What brings us joy in life? What brings vitality out of us? What brings us health?
One way to understand the basic process that brings us health is called ‘integration’.
Integration is how you take separate things and then bring them together.
It’s really a way of creating harmony in life. And when we have harmony we can be more flexible. We’re adaptive, we have an inner sense of coherence, we’re energized, we’re stable. It’s the essence of wellbeing. What can we do in our lives to create integration?
Well, one of the things we can do is participate in playful, creative, spontaneous activities- like spontaneous song. Song is a really interesting process because it links a number of parts of our nervous system to each other. So it’s a source of creating integration.
(Daniel Siegel, M.D., clinical psychologist)
The need to express one’s feelings may be universal, but finding satisfying ways for expressing them may not always be obvious or forthcoming.
A wide variety of possible avenues of expression may pass unnoticed beneath the flurry of daily activities. Yet when life takes a turn towards less outward activity and more alone time, discovering new ways for expression can take on new importance and relevance.
Thirty years ago I developed a method for accessing and expressing one’s inner thoughts and feelings in a very simple way through spontaneous song. I call it ‘SongSourcing’, now enjoyed by thousands of people of all ages around the world.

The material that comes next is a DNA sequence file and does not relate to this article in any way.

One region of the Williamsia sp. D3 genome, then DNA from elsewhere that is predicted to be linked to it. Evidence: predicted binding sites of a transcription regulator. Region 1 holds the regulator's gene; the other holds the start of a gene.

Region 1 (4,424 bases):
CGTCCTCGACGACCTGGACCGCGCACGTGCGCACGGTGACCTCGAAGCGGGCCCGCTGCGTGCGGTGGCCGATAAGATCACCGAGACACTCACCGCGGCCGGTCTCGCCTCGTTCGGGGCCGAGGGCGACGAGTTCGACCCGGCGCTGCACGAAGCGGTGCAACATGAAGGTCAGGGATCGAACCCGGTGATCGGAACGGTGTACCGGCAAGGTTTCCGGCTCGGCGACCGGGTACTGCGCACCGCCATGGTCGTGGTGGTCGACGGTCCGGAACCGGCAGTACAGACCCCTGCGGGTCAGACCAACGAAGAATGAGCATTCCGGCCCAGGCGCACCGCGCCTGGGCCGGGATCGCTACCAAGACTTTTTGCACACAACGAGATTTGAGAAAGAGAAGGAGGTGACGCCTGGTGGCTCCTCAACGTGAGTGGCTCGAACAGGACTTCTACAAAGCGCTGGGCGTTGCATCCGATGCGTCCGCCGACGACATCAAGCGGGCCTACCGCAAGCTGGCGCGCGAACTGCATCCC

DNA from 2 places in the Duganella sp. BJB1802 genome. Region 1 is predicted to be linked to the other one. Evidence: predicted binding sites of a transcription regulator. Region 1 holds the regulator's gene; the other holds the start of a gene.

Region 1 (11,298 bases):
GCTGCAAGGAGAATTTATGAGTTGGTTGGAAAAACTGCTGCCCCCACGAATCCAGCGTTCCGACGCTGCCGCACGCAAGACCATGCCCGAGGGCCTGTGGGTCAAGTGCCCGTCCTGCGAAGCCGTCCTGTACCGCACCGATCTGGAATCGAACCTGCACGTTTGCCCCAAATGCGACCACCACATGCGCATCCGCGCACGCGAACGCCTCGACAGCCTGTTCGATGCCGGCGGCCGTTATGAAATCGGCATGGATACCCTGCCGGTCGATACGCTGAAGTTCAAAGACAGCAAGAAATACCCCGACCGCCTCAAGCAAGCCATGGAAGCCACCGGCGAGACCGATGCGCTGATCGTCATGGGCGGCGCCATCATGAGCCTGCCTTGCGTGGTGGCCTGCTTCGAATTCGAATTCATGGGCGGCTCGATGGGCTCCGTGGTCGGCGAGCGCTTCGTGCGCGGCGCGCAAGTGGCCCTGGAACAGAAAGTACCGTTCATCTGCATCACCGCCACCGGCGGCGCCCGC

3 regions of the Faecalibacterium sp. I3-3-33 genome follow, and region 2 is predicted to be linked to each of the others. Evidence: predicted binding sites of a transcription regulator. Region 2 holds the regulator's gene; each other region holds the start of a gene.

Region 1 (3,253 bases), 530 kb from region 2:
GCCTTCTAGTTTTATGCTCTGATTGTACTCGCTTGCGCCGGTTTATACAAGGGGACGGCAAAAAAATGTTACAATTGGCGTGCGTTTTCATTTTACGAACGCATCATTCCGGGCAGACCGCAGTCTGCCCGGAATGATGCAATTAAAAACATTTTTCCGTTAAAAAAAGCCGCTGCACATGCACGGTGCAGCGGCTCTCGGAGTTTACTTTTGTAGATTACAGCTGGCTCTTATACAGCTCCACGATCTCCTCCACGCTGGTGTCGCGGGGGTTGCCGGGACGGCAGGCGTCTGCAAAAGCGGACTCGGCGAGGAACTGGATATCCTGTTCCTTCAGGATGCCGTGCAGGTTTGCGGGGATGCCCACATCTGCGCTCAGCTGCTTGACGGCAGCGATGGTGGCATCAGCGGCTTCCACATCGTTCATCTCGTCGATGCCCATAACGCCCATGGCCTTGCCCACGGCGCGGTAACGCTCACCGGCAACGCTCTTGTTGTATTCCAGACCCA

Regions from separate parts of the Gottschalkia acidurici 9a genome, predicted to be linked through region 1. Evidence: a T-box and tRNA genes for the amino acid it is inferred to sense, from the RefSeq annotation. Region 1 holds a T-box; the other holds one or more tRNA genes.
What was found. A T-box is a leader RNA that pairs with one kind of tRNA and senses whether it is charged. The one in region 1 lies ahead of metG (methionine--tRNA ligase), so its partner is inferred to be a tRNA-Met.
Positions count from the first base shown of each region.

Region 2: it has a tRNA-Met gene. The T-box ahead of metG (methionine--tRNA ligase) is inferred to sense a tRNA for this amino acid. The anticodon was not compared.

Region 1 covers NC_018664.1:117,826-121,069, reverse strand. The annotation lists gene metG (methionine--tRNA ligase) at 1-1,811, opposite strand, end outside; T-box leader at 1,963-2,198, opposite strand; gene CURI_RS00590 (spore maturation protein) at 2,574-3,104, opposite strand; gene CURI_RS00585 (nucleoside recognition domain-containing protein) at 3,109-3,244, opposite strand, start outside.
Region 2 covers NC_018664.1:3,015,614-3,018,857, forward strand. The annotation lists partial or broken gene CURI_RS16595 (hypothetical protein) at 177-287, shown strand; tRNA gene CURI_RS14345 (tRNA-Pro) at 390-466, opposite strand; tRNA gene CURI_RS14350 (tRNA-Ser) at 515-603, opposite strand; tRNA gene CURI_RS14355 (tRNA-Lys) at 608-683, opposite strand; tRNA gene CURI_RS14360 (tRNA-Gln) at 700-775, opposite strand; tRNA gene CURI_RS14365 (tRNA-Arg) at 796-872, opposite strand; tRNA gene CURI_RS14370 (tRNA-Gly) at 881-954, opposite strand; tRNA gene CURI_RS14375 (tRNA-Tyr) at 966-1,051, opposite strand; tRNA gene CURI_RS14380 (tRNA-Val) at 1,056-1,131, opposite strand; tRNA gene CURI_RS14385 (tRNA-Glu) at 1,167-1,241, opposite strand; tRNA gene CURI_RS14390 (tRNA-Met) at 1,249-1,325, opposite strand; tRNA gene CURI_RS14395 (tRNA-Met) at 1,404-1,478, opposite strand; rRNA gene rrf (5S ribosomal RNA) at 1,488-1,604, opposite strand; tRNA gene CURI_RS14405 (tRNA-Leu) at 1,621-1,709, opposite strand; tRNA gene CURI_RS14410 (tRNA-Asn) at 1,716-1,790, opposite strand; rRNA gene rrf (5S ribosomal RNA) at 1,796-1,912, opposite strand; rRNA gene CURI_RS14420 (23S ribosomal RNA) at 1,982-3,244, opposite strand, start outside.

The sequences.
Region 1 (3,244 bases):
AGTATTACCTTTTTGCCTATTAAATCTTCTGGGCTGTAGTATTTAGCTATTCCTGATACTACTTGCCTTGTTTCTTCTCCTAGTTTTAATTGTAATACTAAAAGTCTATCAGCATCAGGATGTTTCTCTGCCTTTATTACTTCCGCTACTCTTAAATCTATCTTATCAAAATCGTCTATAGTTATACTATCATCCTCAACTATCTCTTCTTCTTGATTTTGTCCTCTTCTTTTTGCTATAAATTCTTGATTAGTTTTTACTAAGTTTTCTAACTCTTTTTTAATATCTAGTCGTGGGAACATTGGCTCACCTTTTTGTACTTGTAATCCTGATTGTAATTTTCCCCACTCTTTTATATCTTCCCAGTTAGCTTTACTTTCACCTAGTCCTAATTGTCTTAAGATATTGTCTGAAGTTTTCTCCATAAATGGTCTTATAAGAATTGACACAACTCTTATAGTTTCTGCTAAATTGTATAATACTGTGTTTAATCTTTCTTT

I invite you to experience it for yourself. If you are shy about your vocal expression, I advise beginning by yourself, in private. Inhibitions can quickly shut down a relaxed, flowing process of creative discovery. The practice can be done with a partner or friend present, but only if you feel absolutely relaxed and comfortable revealing yourself in their presence.
First ask yourself a question, like, “What am I feeling right now?” or “What do I know is true?” or “What am I aware of in my surroundings?”
You may wish to write down your response, so that words which are meaningful to you are in front of you, easy to read. Write in any language you feel most at home with. If your words are written more as a poem, or in a lyrical and evocative way, that’s wonderful- but don’t hesitate by thinking you can’t write well. And if you like, select a poem by a poet you really love.
Next, play a track of instrumental music to serve as background to the process. Let this music without words also have:
- a consistent rhythm
- a simple, repetitive harmonic structure
- no discernible melody
As the music plays, relax into it. Close your eyes if you like. Maybe begin by humming along. Then, as you feel, open your eyes and look at the words you wrote. Pick out a few of these words and speak them, repeating them in rhythm with the music.
Next, using that same rhythm, begin ‘chanting’ your words. This refers to speaking them on a single note, a common tone. Adjust the tone until it feels good and fitting with the music background. If you feel to, change your note according to the changes in the chord pattern.
The last step- and only if you feel like it- leave behind the ‘safe harbor’ of the one tone, and allow your words to shift into melody. Like a bird taking wing. Totally natural.
You may be thinking- “Wait, that’s too easy! Anyone could do that!” And that’s true. Anyone can do that. It doesn’t matter if you don’t see yourself as creative or as a singer.